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Maine OKs international prescription drug imports

AUGUSTA, Maine — Mainers will soon be able to once again buy less expensive, mail-order prescription drugs from other countries, despite concerns from some pharmacists that the practice is unsafe.

Under a new state law, residents will be able to buy drugs through firms like CanaRx. The Canadian business distributes prescription medications by mail and from licensed pharmacies in Canada, the United Kingdom, Australia, and New Zealand.

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Some pharmacists fear the law will open up the state’s borders to counterfeit drugs, posing health risks to Maine residents. But supporters say it will provide significant cost savings to consumers and the state.

‘‘People need to be able to access life-saving drugs at a reasonable price, and this law gives Mainers more options while still allowing Maine pharmacies to negotiate with CanaRx,’’ Assistant Democratic leader Troy Jackson, who sponsored the legislation, said in a statement.

CanaRx acts as a middleman, taking prescriptions written by doctors in the United States and filling them in out-of-country pharmacies. The prescriptions are approved by doctors in the foreign country, said Chris Collins, the group’s insurance program director. The company said patients can save up to 80 percent off US retail prices.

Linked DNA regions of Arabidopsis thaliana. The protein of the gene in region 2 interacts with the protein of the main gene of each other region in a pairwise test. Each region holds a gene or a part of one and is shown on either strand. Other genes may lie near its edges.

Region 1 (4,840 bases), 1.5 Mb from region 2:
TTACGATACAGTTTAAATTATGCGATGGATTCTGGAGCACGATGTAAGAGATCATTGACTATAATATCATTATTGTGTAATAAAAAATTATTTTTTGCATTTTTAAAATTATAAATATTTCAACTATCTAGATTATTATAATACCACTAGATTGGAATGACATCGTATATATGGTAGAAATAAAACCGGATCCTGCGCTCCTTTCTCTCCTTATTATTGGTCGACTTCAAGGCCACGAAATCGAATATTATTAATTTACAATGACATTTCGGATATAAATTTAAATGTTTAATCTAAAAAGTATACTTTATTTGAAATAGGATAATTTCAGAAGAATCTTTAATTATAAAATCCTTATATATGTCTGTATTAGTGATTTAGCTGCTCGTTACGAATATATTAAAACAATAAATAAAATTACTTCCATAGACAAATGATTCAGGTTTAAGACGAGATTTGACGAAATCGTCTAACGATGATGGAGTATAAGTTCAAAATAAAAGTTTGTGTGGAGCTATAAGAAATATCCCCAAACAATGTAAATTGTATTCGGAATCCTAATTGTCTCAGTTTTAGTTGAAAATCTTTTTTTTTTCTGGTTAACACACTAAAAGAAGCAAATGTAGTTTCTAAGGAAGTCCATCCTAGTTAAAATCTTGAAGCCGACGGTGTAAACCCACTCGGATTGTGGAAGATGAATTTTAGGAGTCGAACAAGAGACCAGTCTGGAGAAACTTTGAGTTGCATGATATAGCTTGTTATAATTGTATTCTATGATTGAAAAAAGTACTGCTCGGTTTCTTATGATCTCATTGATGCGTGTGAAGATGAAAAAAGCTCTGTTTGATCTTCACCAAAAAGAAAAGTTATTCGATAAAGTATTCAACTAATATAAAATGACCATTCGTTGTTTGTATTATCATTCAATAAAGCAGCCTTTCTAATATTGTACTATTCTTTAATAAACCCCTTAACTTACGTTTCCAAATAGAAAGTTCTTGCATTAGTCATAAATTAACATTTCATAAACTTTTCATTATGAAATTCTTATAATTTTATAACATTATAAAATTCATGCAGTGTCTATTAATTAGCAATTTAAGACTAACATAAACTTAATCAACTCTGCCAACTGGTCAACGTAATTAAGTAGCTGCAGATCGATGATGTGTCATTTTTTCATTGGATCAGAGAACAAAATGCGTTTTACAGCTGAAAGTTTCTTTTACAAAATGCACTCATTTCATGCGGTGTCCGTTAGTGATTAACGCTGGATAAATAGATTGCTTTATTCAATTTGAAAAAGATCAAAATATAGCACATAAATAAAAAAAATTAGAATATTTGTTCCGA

Until last year, the state of Maine contracted with CanaRx to offer state employees low-cost prescription medications for diabetes, arthritis, and other medical conditions in a program called MaineMeds. But in August, then-Attorney General William Schneider said the program violated state law because CanaRx could not be licensed in Maine.

The new law exempts pharmacies in certain countries from licensing requirements, allowing the state, cities, and businesses to legally contract with CanaRx or similar firms. The law also affirms that individuals are allowed to get prescription drugs from those countries. It goes into effect 90 days after the end of the legislative session, expected by early July.

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Collins said CanaRx has not yet discussed with the state if and when they will restart the program.

‘‘I am very disappointed partly because this bill in my opinion significantly jeopardizes patients’ safety,’’ said Kenneth McCall, president of the Maine Pharmacy Association. ‘‘This bill opens up the secure drug supply chain and allows these types of counterfeit medications into the community.’’

McCall said that if a patient has a problem with a medication, the state will have no way of holding the international pharmacies accountable. He said Maine residents can get generic brands in the United States often for just as cheap as from another country.

Critics say allowing international prescription drugs into Maine may violate US law. According to the US Food and Drug Administration, it’s illegal to import drugs from other nation that have not been approved by the FDA for use and sale in the United States.

Collins said CanaRx operates only in countries that have just-as-strict regulations and oversight as in the United States.

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